Guidance on rehab financing makes ‘real differences’ in communities, acting comptroller says

Flexibility to provide rehabilitation financing in communities with depressed home values offered in August guidance for national banks and federal savings associations is making “real differences in communities that need reinvestment most,” the acting comptroller of the currency told a Washington audience last week.

In remarks Nov. 2 to the annual conference of the National Association of Affordable Home Lenders (NAAHL), Acting Comptroller Keith A. Noreika said he is “pleased with the response from a number of banks that have contacted us for more information, and staff members look forward to assisting other banks interested in establishing these sorts of programs.”

Under the guidance for certain higher-loan-to-value mortgage loans (known as higher-LTV loans), banks can establish lending programs to originate home mortgages with greater than 100% of the home’s value.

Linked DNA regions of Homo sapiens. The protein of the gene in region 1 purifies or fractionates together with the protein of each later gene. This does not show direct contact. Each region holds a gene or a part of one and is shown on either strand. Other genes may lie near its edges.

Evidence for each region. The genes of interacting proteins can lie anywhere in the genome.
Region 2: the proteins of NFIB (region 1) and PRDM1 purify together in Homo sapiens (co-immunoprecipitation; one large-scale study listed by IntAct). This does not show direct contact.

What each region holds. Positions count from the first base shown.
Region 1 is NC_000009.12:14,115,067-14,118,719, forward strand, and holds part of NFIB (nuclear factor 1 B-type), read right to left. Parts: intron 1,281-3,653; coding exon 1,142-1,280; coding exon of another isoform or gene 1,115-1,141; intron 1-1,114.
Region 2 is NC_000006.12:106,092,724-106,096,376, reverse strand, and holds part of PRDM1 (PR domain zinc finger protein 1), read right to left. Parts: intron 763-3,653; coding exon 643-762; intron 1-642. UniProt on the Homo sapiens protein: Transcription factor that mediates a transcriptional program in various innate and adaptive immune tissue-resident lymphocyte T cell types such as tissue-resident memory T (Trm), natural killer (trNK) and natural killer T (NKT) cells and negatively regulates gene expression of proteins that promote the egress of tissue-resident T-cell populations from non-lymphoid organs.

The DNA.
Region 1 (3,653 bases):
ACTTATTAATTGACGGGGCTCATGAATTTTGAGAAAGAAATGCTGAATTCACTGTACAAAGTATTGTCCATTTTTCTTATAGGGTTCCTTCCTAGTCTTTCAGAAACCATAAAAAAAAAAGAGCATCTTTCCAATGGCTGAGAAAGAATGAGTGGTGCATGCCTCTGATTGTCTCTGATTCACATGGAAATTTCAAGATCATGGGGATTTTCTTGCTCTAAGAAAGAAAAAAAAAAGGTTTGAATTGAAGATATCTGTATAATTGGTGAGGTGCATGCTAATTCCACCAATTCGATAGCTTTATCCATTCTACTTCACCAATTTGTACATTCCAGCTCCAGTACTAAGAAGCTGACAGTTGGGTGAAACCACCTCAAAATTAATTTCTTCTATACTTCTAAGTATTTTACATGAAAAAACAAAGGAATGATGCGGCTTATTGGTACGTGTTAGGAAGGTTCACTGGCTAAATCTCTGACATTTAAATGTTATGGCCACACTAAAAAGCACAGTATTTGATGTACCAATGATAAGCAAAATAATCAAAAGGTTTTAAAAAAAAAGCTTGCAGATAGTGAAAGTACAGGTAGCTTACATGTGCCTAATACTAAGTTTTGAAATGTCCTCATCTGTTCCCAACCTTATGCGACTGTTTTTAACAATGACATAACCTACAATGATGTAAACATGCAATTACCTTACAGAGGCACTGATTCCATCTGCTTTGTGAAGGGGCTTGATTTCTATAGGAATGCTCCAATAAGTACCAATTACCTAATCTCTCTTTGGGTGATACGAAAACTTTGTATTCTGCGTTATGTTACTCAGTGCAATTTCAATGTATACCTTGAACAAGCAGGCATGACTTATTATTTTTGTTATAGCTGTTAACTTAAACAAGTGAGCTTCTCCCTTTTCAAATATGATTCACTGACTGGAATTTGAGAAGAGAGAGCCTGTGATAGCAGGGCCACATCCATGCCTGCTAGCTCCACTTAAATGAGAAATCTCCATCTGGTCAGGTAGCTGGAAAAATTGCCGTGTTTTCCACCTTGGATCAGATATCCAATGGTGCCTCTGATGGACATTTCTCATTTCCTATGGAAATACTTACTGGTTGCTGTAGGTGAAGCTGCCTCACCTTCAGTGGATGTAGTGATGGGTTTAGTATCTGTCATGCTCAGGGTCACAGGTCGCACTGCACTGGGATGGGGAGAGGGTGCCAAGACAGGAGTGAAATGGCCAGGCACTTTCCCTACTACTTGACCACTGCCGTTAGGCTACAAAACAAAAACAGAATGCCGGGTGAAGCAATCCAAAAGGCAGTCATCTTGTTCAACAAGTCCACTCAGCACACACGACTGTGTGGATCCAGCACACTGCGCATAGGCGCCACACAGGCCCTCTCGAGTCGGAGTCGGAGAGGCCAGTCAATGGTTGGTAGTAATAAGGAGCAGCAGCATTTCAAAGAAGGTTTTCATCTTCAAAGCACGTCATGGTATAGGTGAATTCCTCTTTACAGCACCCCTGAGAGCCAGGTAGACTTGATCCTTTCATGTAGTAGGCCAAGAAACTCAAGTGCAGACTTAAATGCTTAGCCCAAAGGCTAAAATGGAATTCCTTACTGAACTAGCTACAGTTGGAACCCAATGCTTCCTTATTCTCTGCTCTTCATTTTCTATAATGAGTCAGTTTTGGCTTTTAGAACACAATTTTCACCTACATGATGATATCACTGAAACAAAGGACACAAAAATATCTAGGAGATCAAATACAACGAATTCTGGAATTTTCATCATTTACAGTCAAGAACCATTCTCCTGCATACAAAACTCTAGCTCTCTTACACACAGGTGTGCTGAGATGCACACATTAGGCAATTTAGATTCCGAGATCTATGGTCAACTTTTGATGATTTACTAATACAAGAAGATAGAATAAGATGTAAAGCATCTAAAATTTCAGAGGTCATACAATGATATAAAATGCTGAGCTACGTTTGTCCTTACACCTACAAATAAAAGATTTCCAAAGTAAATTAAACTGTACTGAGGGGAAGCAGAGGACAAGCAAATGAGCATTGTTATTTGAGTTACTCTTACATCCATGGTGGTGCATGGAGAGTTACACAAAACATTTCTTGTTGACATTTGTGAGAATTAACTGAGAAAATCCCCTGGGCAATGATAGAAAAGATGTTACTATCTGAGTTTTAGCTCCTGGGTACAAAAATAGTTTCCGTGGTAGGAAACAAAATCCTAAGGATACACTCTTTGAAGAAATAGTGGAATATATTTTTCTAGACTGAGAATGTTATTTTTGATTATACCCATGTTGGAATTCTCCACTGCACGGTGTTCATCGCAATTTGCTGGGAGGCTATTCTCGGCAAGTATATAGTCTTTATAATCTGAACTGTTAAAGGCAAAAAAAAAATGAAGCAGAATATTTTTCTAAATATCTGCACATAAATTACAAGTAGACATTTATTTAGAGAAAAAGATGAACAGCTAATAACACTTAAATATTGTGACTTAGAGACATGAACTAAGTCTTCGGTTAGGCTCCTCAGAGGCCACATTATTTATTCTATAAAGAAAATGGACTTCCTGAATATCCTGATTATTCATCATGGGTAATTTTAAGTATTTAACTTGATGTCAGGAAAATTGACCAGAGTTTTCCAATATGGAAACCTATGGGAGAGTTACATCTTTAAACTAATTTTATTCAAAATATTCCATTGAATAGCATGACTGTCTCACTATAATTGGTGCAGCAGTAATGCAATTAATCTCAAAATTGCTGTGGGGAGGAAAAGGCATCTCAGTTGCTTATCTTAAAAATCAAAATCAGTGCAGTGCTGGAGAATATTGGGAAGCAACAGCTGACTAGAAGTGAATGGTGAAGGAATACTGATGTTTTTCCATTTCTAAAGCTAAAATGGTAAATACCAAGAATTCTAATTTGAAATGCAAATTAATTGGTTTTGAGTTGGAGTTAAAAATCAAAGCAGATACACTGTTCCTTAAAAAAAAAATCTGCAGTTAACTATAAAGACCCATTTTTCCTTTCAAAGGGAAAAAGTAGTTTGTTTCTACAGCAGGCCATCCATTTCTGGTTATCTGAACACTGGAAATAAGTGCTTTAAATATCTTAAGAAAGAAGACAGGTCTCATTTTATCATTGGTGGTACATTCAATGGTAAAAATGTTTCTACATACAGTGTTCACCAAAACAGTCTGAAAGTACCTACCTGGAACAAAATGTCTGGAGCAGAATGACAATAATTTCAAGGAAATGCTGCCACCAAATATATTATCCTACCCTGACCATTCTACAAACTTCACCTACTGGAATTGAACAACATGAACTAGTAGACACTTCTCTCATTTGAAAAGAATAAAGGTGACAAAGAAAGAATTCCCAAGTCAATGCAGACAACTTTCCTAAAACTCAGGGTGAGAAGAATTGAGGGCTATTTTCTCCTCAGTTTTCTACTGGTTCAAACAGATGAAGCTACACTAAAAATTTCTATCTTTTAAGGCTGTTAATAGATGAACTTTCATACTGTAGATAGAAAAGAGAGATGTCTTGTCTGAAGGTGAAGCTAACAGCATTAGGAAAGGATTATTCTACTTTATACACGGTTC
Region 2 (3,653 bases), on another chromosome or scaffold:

The guidance applies to mortgages in areas officially targeted for revitalization by government agencies that do not exceed $200,000, which support the purchase or purchase and rehabilitation of owner-occupied residential properties, and do not exceed 10% of the bank’s tier 1 capital in aggregate.

“While programs established under the new OCC guidance are helpful, the agency will consider other bank efforts to support revitalization that fall outside the scope of this guidance,” Noreika said. “These efforts will be considered on a case-by-case basis and must be consistent with safe and sound lending practices, promote fair access to credit and fair treatment of borrowers, and comply with all applicable laws.”

He said that one Midwestern bank discussed such plans with the OCC and has “already established a program that is making loans to its community.”

Noreika remarks to NAAHL, Nov. 2

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